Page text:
Tags: a11y

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:focus-visible and backwards compatibility

Patrick is thinking through a way to implement :focus-visible that’s forwards and backwards compatible.

Starability - Accessible rating system demo

Accessible star ratings (progressively enhanced from radio buttons) with lots of animation options. The code is on Github.

Braille Neue

I love this idea (and implementation)—instead of treating braille signage as something “separate but equal”, this typeface attempts to unify lettering and braille into one.

Braille Neue is a universal typeface that combines braille with existing characters. This typeface communicates to both the sighted and blind people in the same space.

Focusing on Focus Styles | CSS-Tricks

A deep dive into the :focus pseudo-class and why it’s important.

Nobody Said CSS Is Easy

One thing I gained a stronger awareness of (simply from working with checkboxes) is that it’s important to progressively enhance UI components, so that a fancy custom one is able to fall back to the default browser styles and functionality. This way, a user can still access the UI if JavaScript or CSS fail.

Steve Faulkner on Twitter: Typical/expected screen reader output

Really handy accessibility information in a single tweet.

Vox Product Accessibility Guidelines

Accessibility isn’t a checklist …but this checklist is a pretty damn good starting point. I really like that it’s organised by audience: designers, engineers, project managers, QA, and editorial. You can use this list as a starting point for creating your own—tick whichever items you want to include, and a handy copy/paste-able version will be generated for you.

Useful accessibility resources

A whoooole bunch of links about inclusive design, gathered together from a presentation.

How we’ve made GOV.UK Elements even more accessible

A nice run-down of incremental accessibility improvements made to Gov.uk (I particularly like the technique of updating the title element to use the word “error” if the page is displaying a form that has issues).

Crucially, if any of the problems turned out to be with the browser or screen reader, they submitted bug reports—that’s the way to do it!

Accessible By Design | Sparkbox | Web Design and Development

A primer on accessible colour contrast with links to some handy tools for testing.

Notifications

Heydon keeps on delivering the goods. This time, he looks at making on-screen notification messages accessible using ARIA’s live regions.

As ever, structuring content is paramount, even where it pertains to dynamic events inside realtime web applications.

Be Kind, Design – Nat Dudley – Medium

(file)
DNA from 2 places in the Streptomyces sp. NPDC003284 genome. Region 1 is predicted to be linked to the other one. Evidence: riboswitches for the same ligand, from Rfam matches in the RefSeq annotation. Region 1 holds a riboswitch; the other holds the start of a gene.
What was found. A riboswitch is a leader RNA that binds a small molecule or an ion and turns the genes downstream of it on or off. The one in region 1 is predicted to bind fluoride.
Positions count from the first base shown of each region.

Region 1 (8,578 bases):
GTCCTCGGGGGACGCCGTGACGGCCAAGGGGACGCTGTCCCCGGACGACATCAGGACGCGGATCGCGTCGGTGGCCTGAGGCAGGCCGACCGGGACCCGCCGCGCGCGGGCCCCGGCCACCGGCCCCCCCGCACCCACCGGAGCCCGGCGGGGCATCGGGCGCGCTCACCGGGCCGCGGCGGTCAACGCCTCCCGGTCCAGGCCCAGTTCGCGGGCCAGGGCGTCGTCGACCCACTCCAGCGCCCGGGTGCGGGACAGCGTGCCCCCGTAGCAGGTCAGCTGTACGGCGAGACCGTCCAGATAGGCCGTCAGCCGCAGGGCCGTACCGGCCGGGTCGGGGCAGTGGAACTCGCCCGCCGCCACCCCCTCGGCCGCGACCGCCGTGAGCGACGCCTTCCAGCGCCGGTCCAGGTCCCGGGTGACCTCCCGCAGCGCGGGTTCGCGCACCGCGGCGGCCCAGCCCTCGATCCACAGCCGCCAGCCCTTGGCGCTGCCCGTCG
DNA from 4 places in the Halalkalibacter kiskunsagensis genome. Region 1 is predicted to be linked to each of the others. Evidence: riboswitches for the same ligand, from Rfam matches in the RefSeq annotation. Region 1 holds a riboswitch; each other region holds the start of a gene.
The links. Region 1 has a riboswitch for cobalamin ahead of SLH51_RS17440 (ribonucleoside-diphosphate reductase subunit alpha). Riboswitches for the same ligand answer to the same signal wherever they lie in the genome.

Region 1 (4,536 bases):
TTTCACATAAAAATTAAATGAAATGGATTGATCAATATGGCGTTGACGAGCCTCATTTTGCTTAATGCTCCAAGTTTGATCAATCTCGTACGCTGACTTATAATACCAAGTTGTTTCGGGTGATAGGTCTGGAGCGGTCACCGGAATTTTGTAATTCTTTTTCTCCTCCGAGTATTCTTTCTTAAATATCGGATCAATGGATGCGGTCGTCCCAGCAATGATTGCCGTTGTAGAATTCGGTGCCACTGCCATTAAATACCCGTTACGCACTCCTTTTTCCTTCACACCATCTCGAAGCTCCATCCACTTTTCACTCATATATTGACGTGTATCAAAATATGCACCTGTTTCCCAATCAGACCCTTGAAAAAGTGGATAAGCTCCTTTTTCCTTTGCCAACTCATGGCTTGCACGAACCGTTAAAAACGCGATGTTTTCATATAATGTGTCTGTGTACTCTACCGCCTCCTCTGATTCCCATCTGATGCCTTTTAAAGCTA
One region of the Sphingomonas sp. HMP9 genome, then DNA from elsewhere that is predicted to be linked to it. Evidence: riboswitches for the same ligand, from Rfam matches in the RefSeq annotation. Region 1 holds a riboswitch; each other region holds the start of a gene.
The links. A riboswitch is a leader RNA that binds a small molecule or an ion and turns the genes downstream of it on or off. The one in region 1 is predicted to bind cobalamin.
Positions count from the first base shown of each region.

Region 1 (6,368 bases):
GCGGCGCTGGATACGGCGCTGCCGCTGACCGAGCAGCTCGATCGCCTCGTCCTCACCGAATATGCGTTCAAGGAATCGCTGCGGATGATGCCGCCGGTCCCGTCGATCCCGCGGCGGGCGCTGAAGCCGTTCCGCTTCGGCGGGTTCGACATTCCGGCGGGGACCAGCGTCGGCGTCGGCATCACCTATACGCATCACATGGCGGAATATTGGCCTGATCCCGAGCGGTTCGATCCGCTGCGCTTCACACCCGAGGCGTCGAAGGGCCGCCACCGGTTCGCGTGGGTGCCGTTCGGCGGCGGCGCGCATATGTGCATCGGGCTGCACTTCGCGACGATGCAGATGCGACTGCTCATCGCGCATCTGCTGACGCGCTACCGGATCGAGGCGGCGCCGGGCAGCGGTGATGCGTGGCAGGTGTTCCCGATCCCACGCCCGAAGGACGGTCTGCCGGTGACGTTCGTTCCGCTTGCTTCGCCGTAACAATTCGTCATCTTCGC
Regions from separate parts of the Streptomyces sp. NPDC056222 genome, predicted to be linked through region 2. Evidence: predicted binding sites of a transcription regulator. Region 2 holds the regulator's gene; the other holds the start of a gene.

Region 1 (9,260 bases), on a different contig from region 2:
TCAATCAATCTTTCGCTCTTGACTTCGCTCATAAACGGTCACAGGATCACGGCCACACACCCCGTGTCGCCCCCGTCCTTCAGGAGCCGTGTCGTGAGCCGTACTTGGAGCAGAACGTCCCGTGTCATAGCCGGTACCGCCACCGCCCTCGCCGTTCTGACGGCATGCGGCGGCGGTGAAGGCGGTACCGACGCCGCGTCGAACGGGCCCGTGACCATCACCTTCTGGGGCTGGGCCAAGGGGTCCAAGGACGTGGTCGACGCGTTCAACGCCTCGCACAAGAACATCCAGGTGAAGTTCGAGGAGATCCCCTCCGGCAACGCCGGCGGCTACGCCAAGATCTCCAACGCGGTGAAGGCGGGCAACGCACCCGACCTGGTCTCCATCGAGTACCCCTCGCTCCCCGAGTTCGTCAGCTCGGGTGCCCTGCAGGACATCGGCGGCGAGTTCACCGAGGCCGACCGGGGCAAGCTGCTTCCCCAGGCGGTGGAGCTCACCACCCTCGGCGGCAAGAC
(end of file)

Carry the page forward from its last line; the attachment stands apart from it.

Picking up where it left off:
The transcript of Nat’s superb Webstock talk.

We need to start thinking about inclusivity the same way as we think about mobile design. We realised with mobile, that we have to put that experience at the centre of what we do, otherwise it won’t be successful and we’ll fail mobile users. We realised we have to design mobile-first.

The same is true for inclusivity. Instead of it being an afterthought if it’s thought about at all, it needs to be our first thought. It needs to be central to our strategy, embedded in how we analyse and solve the problems we encounter. Designing inclusive-first is the only way we’ll manage to serve and protect all of the people who use what we build.

A Tale of Two Rooms: Understanding screen reader navigation | The Paciello Group

A nice analogy to help explain what it’s like to navigate with a screen reader—and how much well-structured markup can help make it easier.

Small Tweaks That Can Make a Huge Impact on Your Website’s Accessibility | CSS-Tricks

What it says on the tin—a few suggestions to ensure the accessibility of your site.

Improving the Accessibility of 24 ways | CSS-Tricks

Paul walks us through the process of making some incremental accessibility improvements to this year’s 24 Ways.

Creating something new will always attract attention and admiration, but there’s an under-celebrated nobility in improving what already exists. While not all changes may be visual, they can have just as much impact.

The Trials and Tribulations of the Title Attribute - 24 Accessibility

Everything you ever wanted to know about the title attribute in HTML.

What’s hot: using title on inputs, abbrs, and iframes.

What’s not: using title on anything else.

Accessible Links Re:visited | Filament Group, Inc., Boston, MA

Great advice on keeping your hyperlinks accessible.

A11Y Style Guide

A library of accessible UI elements that you can use as a starting point, complete with HTML and CSS. Alas, no JavaScript, but there’s always Heydon’s inclusive components for that.

Accessible custom styled form elements - Rian Rietveld

An excellent level-headed evaluation of styling and scripting form controls, weighing up the benefits and trade-offs. The more tightly you control the appearance, the less you get to benefit from the functionality (and accessibility) that the browser gives you for free …meaning you’ve now to got to work harder to replace it.

HTML elements like check buttons, radio buttons or select options can be hard to style with CSS in a custom design. There are many workarounds for this, but are they accessible?

i is=”the walrus”

In which Brian takes a long winding route through an explanation of why the is attribute for custom elements is dead before he demonstrates the correct way to use web components:

<!-- instead of writing this -->
<input type="radio" is="x-radio">

<!-- you write this -->
<x-radio>
<input type="radio">
</x-radio>

Sadly, none of the showcase examples I’ve seen for web components do this.